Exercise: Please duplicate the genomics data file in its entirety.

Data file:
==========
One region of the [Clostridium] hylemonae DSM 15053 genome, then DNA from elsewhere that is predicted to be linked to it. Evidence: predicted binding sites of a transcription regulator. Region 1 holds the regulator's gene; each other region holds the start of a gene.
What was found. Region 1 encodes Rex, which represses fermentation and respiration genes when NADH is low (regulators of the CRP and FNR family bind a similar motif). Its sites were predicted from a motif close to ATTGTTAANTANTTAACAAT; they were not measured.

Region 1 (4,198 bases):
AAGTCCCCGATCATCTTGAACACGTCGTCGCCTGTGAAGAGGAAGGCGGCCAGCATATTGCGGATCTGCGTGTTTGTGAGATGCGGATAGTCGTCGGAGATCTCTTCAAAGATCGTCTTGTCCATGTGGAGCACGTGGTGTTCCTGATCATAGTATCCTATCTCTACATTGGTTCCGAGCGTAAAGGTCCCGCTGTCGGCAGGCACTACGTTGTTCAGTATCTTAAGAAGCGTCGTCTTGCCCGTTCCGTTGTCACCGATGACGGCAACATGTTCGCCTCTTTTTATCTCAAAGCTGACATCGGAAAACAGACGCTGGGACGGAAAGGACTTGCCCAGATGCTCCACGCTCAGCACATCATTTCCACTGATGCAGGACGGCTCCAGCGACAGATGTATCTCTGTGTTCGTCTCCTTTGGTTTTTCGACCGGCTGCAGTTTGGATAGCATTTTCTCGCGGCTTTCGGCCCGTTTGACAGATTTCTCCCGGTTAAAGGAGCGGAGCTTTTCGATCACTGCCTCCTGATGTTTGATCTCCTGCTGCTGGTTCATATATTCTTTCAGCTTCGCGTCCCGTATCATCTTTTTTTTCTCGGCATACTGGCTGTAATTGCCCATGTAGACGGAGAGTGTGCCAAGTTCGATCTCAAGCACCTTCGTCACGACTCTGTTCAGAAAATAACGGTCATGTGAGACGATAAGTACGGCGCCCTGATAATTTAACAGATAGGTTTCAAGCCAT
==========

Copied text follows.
One region of the [Clostridium] hylemonae DSM 15053 genome, then DNA from elsewhere that is predicted to be linked to it. Evidence: predicted binding sites of a transcription regulator. Region 1 holds the regulator's gene; each other region holds the start of a gene.
What was found. Region 1 encodes Rex, which represses fermentation and respiration genes when NADH is low (regulators of the CRP and FNR family bind a similar motif). Its sites were predicted from a motif close to ATTGTTAANTANTTAACAAT; they were not measured.

Region 1 (4,198 bases):
AAGTCCCCGATCATCTTGAACACGTCGTCGCCTGTGAAGAGGAAGGCGGCCAGCATATTGCGGATCTGCGTGTTTGTGAGATGCGGATAGTCGTCGGAGATCTCTTCAAAGATCGTCTTGTCCATGTGGAGCACGTGGTGTTCCTGATCATAGTATCCTATCTCTACATTGGTTCCGAGCGTAAAGGTCCCGCTGTCGGCAGGCACTACGTTGTTCAGTATCTTAAGAAGCGTCGTCTTGCCCGTTCCGTTGTCACCGATGACGGCAACATGTTCGCCTCTTTTTATCTCAAAGCTGACATCGGAAAACAGACGCTGGGACGGAAAGGACTTGCCCAGATGCTCCACGCTCAGCACATCATTTCCACTGATGCAGGACGGCTCCAGCGACAGATGTATCTCTGTGTTCGTCTCCTTTGGTTTTTCGACCGGCTGCAGTTTGGATAGCATTTTCTCGCGGCTTTCGGCCCGTTTGACAGATTTCTCCCGGTTAAAGGAGCGGAGCTTTTCGATCACTGCCTCCTGATGTTTGATCTCCTGCTGCTGGTTCATATATTCTTTCAGCTTCGCGTCCCGTATCATCTTTTTTTTCTCGGCATACTGGCTGTAATTGCCCATGTAGACGGAGAGTGTGCCAAGTTCGATCTCAAGCACCTTCGTCACGACTCTGTTCAGAAAATAACGGTCATGTGAGACGATAAGTACGGCGCCCTGATAATTTAACAGATAGGTTTCAAGCCAT